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'Mo is inspiring me to sort my life out': Olympic hero's brother vows to change his was after being arrested during London riotsOmar Farah was jailed after the riots but his double gold medalist brother stood by himHe said while Mo was busy training for the Olympics, he was going off the rails, mixing with the wrong crowdsNow the star is now helping him to rebuild his life
– where he won the 5,000m and 10,000m titles for Great Britain – had provided the inspiration for him to stay out of trouble with the police.
He said the experience of being in the young offenders unit made him never want to go back, adding that he did not want to 'doss around and get in trouble with the police.'
He said while Mo was busy training for the Olympics, he was going off the rails, mixing with the wrong crowds.
Omar said he was caught up in the riots in August 2011 – which saw London erupt into violence and thousands of shops looted – and was arrested and charged with using or threatening violence to others near Brentford, West London.
He appeared before Westminster Magistrates Court and was remanded in custody at Feltham Young Offender Institution.
But famous athlete Mo gave his brother his full support while he was in prison although they decided that their relationship should stay a secret over concerns for Omar's safety.
Omar revealed that Mo gave him his full support while he was locked up. But they decided between them that his relationship to the famous athlete had to remain secret over fears for his safety in the unit.
Omar says his arrest was his lowest moment but maintains he was just in 'the wrong place at the wrong time' and that when he was arrested in Brentford he was just running and was not part of the mob 'running riot'. He said: 'I just ran because everyone else started running.'
He said it was 'scary' inside the unit in Feltham but he managed to keep his identity quiet.
Omar told his older brother he was innocent and he said he’d stick by him.
He added: 'But he gave me a little talk when I got put in remand and he said, ‘If you actually did do it, just ride your time, get out, and just change your life.”'
It was these words which inspired him to change.
Omar was cleared of the charges after four weeks inside.
Mo Farah and Greg Rutherford pose after they won the men's 10,000m and men's long jump respectively. Omar said Mo's gold success at London 2012, where he won the 5,000m and 10,000m titles for Great Britain, had provided the inspiration for him to stay out of trouble with the police
However, after his release he was homeless and ended up in a hostel in Shepherds Bush in West London where he had to share a room with around 30 other people.
He stayed there for four and a half months but Mo still tried to help.
Omar admitted to the paper he was a regular user of cannabis but strongly denies being a drug dealer and said he had never been in 'serious trouble – just the riots'.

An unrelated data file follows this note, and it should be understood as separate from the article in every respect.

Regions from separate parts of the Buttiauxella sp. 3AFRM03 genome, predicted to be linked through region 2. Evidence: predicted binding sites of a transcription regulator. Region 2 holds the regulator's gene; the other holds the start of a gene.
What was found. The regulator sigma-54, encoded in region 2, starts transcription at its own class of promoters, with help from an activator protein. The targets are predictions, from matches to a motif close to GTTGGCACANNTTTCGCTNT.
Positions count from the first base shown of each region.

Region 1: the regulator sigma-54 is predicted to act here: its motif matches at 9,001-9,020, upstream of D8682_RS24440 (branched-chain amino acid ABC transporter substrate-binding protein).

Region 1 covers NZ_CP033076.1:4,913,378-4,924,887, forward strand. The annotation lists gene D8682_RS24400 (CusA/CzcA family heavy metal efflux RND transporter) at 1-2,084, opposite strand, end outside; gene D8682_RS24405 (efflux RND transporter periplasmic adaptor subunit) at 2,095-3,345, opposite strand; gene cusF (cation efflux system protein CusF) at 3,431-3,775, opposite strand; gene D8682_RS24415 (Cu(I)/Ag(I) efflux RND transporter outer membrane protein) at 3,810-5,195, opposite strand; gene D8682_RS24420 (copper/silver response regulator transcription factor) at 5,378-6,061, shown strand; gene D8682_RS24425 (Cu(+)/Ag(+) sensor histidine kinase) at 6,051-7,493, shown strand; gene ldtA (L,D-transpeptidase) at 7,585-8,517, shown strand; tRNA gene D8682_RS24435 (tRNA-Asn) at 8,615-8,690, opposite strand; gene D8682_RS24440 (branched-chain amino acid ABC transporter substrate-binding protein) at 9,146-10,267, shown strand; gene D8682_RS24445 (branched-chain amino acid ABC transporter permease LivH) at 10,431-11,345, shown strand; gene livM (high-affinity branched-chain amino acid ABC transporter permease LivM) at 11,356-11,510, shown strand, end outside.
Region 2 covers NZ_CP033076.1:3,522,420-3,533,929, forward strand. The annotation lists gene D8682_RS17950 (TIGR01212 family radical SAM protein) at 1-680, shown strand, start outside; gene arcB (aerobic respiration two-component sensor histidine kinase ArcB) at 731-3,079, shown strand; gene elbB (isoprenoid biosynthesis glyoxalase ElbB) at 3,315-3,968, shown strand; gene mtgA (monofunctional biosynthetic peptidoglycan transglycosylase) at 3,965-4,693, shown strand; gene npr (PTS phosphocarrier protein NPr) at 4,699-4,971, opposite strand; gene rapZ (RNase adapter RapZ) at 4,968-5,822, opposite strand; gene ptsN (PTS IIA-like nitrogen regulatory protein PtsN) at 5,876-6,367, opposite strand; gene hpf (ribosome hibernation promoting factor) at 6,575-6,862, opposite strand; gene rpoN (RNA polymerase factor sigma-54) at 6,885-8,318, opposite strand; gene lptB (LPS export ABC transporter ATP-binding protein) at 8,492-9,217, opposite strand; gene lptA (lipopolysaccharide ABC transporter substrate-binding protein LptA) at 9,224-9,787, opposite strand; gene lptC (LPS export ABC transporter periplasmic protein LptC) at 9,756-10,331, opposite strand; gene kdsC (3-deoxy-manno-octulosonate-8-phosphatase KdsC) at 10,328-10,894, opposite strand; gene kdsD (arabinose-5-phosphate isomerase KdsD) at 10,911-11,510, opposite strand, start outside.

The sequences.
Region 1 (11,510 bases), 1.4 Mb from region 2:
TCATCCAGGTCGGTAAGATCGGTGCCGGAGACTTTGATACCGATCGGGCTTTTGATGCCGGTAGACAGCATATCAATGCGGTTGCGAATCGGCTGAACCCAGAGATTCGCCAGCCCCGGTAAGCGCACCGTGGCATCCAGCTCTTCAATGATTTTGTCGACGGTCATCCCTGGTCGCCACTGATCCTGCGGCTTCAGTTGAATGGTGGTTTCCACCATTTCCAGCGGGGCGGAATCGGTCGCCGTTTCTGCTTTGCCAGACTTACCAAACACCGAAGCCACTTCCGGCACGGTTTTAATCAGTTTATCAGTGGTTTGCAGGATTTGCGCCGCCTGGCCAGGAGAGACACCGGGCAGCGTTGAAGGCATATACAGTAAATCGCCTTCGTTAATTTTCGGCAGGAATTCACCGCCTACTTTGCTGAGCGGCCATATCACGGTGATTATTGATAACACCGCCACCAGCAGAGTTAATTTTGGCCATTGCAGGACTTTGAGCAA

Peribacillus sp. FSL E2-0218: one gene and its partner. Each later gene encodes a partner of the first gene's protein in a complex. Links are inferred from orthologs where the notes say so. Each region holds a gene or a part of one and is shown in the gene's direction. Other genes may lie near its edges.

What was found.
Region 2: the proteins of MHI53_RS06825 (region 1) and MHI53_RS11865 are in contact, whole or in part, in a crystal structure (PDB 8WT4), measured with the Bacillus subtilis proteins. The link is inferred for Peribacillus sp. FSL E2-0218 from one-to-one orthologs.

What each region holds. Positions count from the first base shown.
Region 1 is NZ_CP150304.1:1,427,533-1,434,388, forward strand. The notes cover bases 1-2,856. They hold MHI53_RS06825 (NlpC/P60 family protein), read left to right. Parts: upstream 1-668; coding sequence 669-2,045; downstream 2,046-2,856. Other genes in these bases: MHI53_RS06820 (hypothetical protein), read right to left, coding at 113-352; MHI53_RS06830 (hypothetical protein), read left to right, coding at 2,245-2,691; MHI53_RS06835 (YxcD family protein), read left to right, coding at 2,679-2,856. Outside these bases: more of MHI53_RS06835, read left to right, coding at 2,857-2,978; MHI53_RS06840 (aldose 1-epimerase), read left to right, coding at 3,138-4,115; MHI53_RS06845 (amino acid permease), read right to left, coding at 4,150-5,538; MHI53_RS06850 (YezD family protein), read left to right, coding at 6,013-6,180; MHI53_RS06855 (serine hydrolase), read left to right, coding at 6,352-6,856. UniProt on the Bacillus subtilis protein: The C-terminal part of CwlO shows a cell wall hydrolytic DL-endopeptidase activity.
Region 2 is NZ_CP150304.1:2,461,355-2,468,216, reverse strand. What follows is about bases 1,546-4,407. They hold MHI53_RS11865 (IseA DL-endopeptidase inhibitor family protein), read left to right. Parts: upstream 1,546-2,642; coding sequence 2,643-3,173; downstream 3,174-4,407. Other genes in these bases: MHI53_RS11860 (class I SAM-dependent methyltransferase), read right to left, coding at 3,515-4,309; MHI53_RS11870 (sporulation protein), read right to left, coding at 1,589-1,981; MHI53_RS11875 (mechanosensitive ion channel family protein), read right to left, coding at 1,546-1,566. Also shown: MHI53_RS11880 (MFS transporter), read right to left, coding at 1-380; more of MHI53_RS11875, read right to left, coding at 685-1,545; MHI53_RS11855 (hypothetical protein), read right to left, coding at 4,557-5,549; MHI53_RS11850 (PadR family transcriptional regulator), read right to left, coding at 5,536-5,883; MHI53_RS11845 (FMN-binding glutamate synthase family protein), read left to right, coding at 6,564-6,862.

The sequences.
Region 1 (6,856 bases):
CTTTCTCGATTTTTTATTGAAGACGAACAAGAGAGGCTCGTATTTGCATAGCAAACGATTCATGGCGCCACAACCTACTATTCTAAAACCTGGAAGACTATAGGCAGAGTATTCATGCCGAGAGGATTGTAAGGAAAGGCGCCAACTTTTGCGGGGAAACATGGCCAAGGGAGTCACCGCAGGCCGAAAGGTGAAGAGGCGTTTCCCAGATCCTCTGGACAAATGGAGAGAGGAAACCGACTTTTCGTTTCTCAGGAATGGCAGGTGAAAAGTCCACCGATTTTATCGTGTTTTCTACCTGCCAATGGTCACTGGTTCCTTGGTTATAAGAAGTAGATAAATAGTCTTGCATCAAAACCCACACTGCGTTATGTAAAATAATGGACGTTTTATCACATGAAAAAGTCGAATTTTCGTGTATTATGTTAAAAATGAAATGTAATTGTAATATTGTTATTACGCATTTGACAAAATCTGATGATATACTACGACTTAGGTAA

He said his brother was never into drugs – all he wanted to do was run.
Omar was born in 1992, a year after his father Mukhtar left Africa for a new life in Britain with Somalia-born Mo, who was eight and could not speak a word of English.
Mukhtar was forced to leave his wife and three of their six children behind in the African state of Djibouti which borders Somalia.
Within a few months of settling into West London, Mukhtar, an IT consultant, met Omar’s mother Fosiya Mohamed.
Mo has always stayed close to his family, including his twin Hassan and full brother, also called Omar.
Half-brother Omar said he was in touch with Mo during last summer's Olympics and was at the stadium to watch him triumph in the 10,000-metre.
Omar said his brother would be excited to collect his CBE and was a big fan of the Queen – and was even going to make a joke about her jumping out the helicopter and get her to do the Mobot.
While Mo lives in Oregon, in the United States, in a large four-bedroom house with his wife Tania, their newborn twin girls Aisha and Amani and seven-year-old step-daughter Rihanna, Omar lives in a two-bedroom flat in West London.
But the pair are in regular contact, with Mo making sure he stays out of trouble, while Omar plans to visit his brother later this year.
He said his brother was always encouraging him to go running and suggested he should go to America to be his water boy and help him out.
Omar said Mo – who likes watching snooker, cartoons, and Emmerdale – is devoted to his large extended family and has remained grounded despite his success and fame.
He said buying him something for Christmas was one of the hardest things he had to do but that gave him some shoes he used to run in, but thought that he had lost them.
He cleaned them up and gave them back to him, which he loved.
Omar said that Mo’s incredible achievements have inspired him to turn his own life around and he recently found a job as a trainee graphic designer.
He said: 'His success has inspired me to do something with my life.'